That included the Seneca Nation of New York, operators of multiple upstate gaming facilities. The Seneca’s and the state government had previously agreed to a compact that gave the tribe the exclusive ability to offer casino gaming over a large stretch of upstate New York in exchange for 25 percent of slot machine revenues that were given to the state.
But In 2017, the Senecas argued a clause in the compact didn’t actually specify that the tribe give a portion of its slot revenues, so the tribe stopped paying the state.
Though the halt in payment was argued publicly as an issue within the compact’s language, those following the situation said privately it was a retaliation for the opening of the commercial casinos. The timing of the Seneca’s move to stop paying slot revenues, near the same time as a new commercial casino in upstate New York began taking bets, was not a coincidence, sources said.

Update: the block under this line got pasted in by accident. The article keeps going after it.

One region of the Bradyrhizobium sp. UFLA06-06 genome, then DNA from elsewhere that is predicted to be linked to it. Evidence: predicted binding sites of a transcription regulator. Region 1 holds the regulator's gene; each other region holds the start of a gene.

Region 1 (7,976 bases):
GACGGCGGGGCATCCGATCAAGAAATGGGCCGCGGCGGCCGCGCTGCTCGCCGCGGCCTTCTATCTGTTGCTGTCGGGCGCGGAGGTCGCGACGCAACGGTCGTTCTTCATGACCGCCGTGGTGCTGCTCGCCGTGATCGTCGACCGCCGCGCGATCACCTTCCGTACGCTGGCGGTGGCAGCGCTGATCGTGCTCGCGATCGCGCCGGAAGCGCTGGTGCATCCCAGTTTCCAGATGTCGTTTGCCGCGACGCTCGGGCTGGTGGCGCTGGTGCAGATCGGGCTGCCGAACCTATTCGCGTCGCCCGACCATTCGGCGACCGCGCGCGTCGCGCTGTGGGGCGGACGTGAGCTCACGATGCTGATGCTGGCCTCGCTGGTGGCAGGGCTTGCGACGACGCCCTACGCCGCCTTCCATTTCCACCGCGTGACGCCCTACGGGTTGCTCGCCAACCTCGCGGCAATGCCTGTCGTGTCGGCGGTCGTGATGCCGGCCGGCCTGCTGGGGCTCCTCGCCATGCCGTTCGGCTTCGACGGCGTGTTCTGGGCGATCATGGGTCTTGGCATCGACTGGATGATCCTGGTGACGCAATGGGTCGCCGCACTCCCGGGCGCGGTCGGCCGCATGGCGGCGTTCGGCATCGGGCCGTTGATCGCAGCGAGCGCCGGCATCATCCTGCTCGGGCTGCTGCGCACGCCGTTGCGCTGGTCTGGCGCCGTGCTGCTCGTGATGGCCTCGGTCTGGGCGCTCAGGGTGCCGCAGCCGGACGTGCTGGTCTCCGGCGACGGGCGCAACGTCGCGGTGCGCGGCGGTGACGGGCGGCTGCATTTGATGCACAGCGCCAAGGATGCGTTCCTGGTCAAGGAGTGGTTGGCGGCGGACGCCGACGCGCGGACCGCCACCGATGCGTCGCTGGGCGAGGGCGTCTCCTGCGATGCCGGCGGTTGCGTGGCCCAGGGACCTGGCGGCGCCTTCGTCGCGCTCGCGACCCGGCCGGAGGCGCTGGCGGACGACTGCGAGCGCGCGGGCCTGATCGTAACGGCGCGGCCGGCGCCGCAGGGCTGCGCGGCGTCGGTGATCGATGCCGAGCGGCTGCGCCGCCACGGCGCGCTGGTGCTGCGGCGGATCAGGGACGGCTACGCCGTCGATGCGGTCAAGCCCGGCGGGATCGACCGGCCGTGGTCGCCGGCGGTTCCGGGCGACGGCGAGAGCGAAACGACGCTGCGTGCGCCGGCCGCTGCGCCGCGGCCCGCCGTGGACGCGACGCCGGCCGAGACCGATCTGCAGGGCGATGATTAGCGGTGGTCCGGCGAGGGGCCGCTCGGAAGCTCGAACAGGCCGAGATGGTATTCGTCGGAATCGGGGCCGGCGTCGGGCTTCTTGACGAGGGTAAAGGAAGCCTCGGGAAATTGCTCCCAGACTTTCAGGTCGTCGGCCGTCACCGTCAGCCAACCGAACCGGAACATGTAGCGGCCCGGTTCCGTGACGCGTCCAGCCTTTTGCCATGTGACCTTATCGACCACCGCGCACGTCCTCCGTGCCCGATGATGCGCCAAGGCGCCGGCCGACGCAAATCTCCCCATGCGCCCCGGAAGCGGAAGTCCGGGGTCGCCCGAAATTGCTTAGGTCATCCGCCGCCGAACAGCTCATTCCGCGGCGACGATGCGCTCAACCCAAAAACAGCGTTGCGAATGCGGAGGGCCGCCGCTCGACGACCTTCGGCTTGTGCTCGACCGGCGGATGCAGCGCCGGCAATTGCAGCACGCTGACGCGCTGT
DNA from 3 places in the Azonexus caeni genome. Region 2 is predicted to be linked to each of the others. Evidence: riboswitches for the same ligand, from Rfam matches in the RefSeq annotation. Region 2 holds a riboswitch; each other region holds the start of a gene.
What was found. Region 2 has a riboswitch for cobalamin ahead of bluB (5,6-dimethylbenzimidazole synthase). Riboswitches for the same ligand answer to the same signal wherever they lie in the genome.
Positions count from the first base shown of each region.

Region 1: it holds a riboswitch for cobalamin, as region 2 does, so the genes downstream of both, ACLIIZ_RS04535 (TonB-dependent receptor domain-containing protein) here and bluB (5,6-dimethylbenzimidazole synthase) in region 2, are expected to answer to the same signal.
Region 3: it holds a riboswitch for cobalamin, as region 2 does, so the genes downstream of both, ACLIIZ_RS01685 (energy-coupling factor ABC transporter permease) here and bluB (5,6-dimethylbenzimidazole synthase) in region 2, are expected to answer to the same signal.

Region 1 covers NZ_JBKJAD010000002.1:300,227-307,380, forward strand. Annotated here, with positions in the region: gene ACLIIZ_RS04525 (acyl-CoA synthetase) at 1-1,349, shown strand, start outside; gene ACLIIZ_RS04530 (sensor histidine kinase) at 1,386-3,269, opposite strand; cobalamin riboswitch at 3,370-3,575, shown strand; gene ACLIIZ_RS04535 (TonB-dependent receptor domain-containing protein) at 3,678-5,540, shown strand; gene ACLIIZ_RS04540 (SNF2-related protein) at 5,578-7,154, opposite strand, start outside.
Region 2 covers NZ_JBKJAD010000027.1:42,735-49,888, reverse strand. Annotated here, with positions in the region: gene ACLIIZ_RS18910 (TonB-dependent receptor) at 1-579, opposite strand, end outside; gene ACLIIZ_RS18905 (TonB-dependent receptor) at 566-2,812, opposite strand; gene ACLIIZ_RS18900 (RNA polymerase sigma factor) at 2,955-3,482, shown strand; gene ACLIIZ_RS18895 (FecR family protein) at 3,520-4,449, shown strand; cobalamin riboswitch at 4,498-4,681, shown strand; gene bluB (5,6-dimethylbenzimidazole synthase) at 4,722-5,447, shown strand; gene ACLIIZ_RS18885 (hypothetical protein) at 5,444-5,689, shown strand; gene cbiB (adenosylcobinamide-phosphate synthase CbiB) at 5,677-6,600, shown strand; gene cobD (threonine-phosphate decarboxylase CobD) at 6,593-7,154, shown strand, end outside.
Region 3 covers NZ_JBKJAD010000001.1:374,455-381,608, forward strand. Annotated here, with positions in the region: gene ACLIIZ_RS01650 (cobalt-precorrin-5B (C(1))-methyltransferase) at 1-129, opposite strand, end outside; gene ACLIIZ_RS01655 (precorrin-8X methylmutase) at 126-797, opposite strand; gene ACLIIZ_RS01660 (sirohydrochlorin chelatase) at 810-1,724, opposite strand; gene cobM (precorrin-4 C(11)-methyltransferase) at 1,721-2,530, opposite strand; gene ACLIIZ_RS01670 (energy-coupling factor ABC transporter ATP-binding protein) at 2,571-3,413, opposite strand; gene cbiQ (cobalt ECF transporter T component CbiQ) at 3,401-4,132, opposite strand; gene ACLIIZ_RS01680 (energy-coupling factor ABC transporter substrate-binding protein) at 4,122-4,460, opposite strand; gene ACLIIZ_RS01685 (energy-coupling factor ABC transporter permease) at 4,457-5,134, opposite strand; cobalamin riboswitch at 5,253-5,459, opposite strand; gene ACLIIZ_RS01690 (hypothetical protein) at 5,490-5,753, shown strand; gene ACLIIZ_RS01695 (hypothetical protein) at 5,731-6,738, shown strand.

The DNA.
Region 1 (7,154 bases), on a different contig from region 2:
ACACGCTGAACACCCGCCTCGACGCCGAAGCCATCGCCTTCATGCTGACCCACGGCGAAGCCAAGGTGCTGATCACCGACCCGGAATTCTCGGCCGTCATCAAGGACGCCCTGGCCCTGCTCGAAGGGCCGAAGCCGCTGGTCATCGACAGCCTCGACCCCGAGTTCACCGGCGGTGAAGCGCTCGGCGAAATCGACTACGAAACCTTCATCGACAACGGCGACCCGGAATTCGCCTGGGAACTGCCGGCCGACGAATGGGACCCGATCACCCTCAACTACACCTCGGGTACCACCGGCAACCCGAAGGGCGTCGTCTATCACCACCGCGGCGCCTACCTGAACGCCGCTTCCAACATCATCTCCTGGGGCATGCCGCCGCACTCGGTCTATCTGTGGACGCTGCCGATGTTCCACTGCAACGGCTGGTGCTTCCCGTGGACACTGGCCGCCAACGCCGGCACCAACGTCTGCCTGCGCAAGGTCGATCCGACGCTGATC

That led to a more than a year of legal battles that wasn’t settled until earlier this month. An arbitration panel ruled in favor of the state and ordered the tribe to repay the slot revenue.
Insiders say the move by the gaming commission after the settlement was reached is also not a coincidence.
With a longstanding legal (and financial) battle resolved, the state government, as well as both commercial and Native American casino owners, are now preparing to move forward with sports betting. Because of state law, the tribal casinos will be able to offer sports betting as they are allowed to provide any gaming option that the commercial facilities offer.
When Can I Bet on Sports in New York?
That, sadly, is also not an easy answer. But there is a light at the end of the tunnel.
With approval from the gaming commission, the regulations now go to a legally-mandated 60-day public comment process, where residents or stakeholders can weigh in on the proposals and potentially petition for changes. If there are any changes, it goes through another review process and public comment period before it can be approved.